Didja see ‘em? Pretty compelling stuff, people. Lots of emotion, drama, effort, intensity, and dare I say, literally, bloodshed. If you didn’t like the Celtics/Magic and Lakers/Suns series you don’t like basketball. Simple as that. The Lakers were brilliant in Game Six on Saturday. They hadn’t won a playoff game in Phoenix in three years, but this time they led virtually from start to finish; although they did almost succeed in blowing an 18-point lead due to a mind-numbing mental breakdown by the Lakers’ Slovenian cutie-pie, Sasha Vujacic. In case you missed it, Vujacic was being needled and egged on by the Suns’ Goran Dragic (also from Slovenia), and he just snapped, hitting Dragic in the face with an intentional elbow in full view of the officials. Apparently these two Slovenian fellows hate each other. All series they had been waging their own private little war. It’s like in high school, in history class, where we learned that right before World War One the Balkans region was considered “the powder keg of Europe”, and then some Archduke was shot to death in Bosnia and one thing led to another and alliances were formed and treaties were broken and troops were mobilized and soon the world was at war. Well, in the Slovenian Civil War that was Game Six, what happened was that due to Vujacic’s unconscionable lack of poise Dragic made two free throws as a result of the flagrant foul call, then the Suns were given an extra possession of the ball by rule, Dragic made a layup, then another layup on the next possession, giving them essentially six free points leading to a 13-2 run and all the momentum in the world. The Phoenix crowd was losing its mind. An epic Laker collapse seemed certain. Well, the Suns got to within three before falling short. If they had lost, Vujacic would surely not have been allowed to ever again reside in Los Angeles. After the game, when Kobe Bryant was asked what he thought of Vujacic’s gaffe he replied, stone-faced, “I wanted to kill him.” When pressed to elaborate on the matter, he reiterated, “I just wanted to kill him.” And an hour later in the press room, when asked if he still felt like killing Vujacic he paused, finally summing up with, “He’s still breathing.” And he never smiled. No, the Black Mamba was not amused. Too much at stake these days….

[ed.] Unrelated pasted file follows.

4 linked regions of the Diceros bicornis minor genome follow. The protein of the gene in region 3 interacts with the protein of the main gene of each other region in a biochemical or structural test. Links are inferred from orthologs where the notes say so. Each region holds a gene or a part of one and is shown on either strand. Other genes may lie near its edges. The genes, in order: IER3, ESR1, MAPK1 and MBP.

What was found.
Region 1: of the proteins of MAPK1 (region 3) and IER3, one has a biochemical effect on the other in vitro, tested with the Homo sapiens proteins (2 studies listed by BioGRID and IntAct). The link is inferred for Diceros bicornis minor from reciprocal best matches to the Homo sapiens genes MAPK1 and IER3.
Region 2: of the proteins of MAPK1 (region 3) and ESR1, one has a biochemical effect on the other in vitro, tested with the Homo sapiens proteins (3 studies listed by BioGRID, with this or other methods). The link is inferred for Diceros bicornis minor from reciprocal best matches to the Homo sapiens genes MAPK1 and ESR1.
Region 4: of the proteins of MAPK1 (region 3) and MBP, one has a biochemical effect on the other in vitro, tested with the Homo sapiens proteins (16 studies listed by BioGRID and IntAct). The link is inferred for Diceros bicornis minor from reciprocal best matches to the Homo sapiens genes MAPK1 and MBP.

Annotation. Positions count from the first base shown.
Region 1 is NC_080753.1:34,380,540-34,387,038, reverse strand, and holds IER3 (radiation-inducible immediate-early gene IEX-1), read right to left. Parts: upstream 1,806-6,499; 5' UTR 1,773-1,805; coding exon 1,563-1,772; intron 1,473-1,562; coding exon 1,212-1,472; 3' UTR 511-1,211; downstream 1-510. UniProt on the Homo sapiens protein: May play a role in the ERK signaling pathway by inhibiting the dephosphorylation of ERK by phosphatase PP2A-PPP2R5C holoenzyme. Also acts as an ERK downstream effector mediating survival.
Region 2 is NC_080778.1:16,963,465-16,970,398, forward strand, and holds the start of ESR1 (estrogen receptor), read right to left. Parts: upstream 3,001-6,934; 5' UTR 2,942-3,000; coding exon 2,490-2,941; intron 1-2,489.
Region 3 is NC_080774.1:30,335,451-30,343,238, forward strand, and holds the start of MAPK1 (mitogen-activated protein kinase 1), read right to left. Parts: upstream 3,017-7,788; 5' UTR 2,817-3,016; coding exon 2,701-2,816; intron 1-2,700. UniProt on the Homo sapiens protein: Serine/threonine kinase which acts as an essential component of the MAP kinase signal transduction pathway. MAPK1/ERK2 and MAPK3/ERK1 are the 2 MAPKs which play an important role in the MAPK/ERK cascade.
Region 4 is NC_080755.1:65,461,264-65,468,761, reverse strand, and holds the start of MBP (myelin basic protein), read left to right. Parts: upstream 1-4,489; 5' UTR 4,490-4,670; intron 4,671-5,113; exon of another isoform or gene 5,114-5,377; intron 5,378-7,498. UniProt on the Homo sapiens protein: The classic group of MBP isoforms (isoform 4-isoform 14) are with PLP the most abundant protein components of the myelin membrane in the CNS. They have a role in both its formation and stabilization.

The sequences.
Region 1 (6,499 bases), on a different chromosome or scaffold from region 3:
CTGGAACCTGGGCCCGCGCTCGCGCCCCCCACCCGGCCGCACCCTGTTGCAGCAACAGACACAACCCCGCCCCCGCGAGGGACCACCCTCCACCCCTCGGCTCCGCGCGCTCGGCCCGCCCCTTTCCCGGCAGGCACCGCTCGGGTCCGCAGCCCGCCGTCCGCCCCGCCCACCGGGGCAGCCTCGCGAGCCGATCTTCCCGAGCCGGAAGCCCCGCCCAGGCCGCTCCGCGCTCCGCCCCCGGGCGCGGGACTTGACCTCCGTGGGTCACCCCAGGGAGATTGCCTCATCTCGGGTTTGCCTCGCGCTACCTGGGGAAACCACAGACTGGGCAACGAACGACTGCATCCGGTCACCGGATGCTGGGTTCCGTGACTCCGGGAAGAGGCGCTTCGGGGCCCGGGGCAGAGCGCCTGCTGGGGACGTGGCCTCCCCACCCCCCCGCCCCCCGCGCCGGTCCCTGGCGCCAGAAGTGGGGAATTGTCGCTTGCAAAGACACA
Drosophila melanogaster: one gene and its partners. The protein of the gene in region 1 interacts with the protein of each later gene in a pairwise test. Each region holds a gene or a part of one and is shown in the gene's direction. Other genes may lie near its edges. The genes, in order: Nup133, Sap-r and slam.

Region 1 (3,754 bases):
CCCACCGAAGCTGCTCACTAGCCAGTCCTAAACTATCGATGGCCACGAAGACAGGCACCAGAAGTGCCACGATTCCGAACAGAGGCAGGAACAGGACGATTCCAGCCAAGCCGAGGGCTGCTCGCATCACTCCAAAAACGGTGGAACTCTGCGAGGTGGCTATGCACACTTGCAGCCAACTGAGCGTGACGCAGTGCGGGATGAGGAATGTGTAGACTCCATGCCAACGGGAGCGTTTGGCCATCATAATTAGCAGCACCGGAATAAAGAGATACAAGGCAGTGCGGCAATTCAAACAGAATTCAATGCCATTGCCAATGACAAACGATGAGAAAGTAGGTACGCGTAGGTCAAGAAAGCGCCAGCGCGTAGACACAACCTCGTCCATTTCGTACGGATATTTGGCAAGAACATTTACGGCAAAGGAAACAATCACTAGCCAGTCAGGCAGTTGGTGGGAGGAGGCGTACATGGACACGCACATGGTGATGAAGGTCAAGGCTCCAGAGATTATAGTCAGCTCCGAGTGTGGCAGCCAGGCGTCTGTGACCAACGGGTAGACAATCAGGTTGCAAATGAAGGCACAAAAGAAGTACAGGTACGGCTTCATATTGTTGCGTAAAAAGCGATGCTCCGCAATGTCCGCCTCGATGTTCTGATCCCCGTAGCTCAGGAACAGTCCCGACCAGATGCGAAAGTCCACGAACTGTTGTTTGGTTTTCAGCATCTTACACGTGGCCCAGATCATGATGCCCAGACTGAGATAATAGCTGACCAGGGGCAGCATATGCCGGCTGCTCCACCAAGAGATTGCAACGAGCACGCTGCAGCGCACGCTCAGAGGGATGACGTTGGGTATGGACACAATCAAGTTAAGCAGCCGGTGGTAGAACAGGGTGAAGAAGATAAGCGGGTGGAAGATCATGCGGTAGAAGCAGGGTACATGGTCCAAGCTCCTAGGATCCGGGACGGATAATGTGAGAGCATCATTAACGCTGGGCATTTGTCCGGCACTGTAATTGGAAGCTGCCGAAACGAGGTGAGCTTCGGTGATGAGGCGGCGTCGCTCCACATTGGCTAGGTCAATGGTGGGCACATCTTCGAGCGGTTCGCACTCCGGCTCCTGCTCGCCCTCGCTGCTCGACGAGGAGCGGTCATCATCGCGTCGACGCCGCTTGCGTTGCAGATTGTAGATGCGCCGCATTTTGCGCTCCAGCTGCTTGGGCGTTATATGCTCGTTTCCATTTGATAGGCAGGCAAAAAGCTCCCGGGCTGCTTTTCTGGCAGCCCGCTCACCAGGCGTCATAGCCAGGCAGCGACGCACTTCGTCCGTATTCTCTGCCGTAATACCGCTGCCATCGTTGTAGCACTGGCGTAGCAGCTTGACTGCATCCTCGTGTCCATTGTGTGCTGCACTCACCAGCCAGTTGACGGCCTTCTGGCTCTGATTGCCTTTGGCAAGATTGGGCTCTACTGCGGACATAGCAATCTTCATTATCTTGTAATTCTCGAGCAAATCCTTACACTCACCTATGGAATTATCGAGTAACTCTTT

Kobe, by the way, was magnificent. Perhaps never in the history of the NBA playoffs has a player shot the ball so brilliantly in the 4th quarter with the game and series on the line. I myself can certainly never recall anything to touch it. Jumper after jumper he would soar into the air, shooting the ball off balance, sometimes double-pumping, sometimes one-handed, from impossible angles, with one, two, even three suns draped all over him, and the ball just kept finding the bottom of the net . It was like baskets raining from Heaven. Without him at his absolute best, the Lakers lose this game. And maybe little Sasha loses his life. Kobe saved his hide.